Jeff VasserJeff Vasser, new CEO and director general of the Caribbean Hotel and Tourism Association (CHTA), was center stage for the first time at the association's annual Caribbean Marketplace event in Montego Bay. Vasser is just the third CHTA head in the association's history, succeeding John Bell, who served in that post from 1974 until 2002, and Alec Sanguinetti, who retired at the end of 2012 after a 52-year career in Caribbean tourism industry, including 19 years with the CHTA, nine as director general/CEO. Caribbean editor Gay Nagle Myers spoke with Vasser about his goals and priorities and how it feels to be the new kid on the block.

Q: You most recently headed up the Atlantic City Convention & Visitors Authority for over 10 years, so I imagine you've attended and presided over a number of large conventions in the past. How does Caribbean Marketplace compare, and what are your observations?

A: I've been warmly received by hundreds of people, from hoteliers and hotel associations to tour operators, tourism ministers, allied partners, government officials and media.

There are more than 1,200 attendees at this conference. This is a steep learning curve, and I feel a bit overwhelmed at times, but I'm excited by this region and about the opportunities it offers. I've been on the job six weeks, so I am enjoying this honeymoon period. Everything is new, but it's a bit like drinking from a fire hose right now.

Q: How will your background come into play in your new role?

A: Having come from a convention bureau will help with events such as this Marketplace. I worked under four governors and administrations in New Jersey, so I have hands-on experience in dealing with politicians and their issues. My hotel experience began as assistant food and beverage director at the Pierre [Hotel] in New York [later a Four Seasons and currently managed by Taj Hotels Resorts & Palaces]. I was with Choice Hotels, Cipriani International and Laventhol & Horwath hospitality consultants.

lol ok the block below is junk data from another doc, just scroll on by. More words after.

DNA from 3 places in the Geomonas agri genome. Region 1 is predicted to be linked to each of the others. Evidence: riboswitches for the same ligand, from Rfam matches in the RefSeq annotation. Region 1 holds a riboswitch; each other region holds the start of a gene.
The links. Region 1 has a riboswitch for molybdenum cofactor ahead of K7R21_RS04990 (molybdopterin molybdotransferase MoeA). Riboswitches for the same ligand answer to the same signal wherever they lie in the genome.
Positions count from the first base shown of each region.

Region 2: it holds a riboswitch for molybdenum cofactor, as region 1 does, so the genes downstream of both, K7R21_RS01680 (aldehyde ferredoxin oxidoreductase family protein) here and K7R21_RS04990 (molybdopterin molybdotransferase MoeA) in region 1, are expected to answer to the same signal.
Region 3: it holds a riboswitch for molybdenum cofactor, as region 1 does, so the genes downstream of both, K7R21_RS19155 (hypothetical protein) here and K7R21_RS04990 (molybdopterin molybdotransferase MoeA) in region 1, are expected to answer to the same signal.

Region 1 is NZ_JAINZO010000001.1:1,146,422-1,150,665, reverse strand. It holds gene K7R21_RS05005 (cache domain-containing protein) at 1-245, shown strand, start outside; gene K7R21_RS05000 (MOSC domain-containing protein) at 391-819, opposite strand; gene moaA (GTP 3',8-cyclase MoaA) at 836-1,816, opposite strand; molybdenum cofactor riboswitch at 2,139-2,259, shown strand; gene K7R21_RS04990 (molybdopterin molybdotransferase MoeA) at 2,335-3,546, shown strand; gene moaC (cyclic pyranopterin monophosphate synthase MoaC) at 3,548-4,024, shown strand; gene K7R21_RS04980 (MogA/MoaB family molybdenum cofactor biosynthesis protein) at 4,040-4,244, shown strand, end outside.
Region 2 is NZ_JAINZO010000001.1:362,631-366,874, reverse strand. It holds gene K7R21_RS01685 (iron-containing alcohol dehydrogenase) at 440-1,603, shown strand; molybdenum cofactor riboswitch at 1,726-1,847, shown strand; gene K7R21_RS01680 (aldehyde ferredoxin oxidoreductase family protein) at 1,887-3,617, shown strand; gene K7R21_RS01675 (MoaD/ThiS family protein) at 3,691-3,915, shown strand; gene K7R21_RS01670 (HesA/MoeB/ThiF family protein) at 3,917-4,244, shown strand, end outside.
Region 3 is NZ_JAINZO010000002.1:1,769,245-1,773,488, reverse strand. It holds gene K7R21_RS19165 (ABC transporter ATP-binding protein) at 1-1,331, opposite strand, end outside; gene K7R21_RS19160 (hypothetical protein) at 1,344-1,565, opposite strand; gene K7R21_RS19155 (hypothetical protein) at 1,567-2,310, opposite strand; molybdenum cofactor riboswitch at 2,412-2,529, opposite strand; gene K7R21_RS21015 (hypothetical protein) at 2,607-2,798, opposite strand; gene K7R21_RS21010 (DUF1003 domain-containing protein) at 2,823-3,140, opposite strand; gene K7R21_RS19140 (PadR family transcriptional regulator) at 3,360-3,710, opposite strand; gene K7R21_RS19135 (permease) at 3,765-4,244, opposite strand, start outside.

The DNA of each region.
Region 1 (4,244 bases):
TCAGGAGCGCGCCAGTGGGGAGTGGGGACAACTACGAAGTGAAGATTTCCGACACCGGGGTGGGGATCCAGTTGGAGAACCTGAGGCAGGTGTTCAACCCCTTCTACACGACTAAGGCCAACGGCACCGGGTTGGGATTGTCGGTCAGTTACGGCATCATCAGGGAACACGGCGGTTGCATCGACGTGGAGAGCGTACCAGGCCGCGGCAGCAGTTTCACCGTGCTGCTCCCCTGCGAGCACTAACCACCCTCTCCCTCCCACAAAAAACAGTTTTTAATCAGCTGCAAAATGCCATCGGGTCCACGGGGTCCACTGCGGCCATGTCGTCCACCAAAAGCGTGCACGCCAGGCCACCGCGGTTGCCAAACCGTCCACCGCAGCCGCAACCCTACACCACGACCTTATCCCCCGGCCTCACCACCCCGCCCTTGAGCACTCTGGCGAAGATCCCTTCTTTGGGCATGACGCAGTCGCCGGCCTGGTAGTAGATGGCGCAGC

Later, I went back to school to get my master's at Columbia's School of International Public Policy. I spent an internship in Venezuela, worked for Deloitte & Touche, helped out with a study for Puerto Rico's Convention Center in San Juan, served as an election monitor in Venezuela and Jamaica and finally was recruited to my post in Atlantic City, where I grew up.

I'm bringing what I learned in all these fields to my CHTA assignment.

Q: What are your goals at CHTA?

A: I am a firm believer in visibility, accessibility and being a good listener. I want to get back up to speed on my Spanish; I want CHTA to be a repository of data and statistics and a conduit of ideas and suggestions from and with our colleagues and members. Our members need better communication from us; we need to provide more training for hoteliers through webinars, and we need to reach out to the small-property owners, in particular, with tools and resources, such as information on property management systems, solar technology and ... social media.

I want our members to tell CHTA what they want and what they need and how we can improve. I want them to upload and unload their information, problems and comments. CHTA is an association of many [hotel] associations. We are all in this together.

Follow Gay Nagle Myers on Twitter @gnmtravelweekly.

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